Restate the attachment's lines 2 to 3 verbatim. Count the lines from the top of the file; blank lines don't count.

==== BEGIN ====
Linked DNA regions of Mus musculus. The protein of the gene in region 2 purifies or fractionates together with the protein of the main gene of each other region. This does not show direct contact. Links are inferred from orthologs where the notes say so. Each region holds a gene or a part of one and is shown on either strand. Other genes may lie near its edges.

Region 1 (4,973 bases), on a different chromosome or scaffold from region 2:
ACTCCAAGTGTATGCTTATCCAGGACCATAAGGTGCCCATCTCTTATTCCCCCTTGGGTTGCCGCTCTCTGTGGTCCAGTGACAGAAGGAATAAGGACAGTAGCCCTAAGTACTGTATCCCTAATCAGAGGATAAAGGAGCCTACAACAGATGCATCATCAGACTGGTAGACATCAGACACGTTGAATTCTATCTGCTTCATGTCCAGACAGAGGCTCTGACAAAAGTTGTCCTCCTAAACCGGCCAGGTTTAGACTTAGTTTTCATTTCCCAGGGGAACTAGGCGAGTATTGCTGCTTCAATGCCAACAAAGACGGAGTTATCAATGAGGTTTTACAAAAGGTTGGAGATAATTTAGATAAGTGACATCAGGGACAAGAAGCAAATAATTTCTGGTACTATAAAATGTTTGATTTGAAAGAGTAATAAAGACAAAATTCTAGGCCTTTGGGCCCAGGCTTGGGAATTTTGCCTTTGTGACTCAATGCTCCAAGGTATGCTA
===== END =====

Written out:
Region 1 (4,973 bases), on a different chromosome or scaffold from region 2:
ACTCCAAGTGTATGCTTATCCAGGACCATAAGGTGCCCATCTCTTATTCCCCCTTGGGTTGCCGCTCTCTGTGGTCCAGTGACAGAAGGAATAAGGACAGTAGCCCTAAGTACTGTATCCCTAATCAGAGGATAAAGGAGCCTACAACAGATGCATCATCAGACTGGTAGACATCAGACACGTTGAATTCTATCTGCTTCATGTCCAGACAGAGGCTCTGACAAAAGTTGTCCTCCTAAACCGGCCAGGTTTAGACTTAGTTTTCATTTCCCAGGGGAACTAGGCGAGTATTGCTGCTTCAATGCCAACAAAGACGGAGTTATCAATGAGGTTTTACAAAAGGTTGGAGATAATTTAGATAAGTGACATCAGGGACAAGAAGCAAATAATTTCTGGTACTATAAAATGTTTGATTTGAAAGAGTAATAAAGACAAAATTCTAGGCCTTTGGGCCCAGGCTTGGGAATTTTGCCTTTGTGACTCAATGCTCCAAGGTATGCTA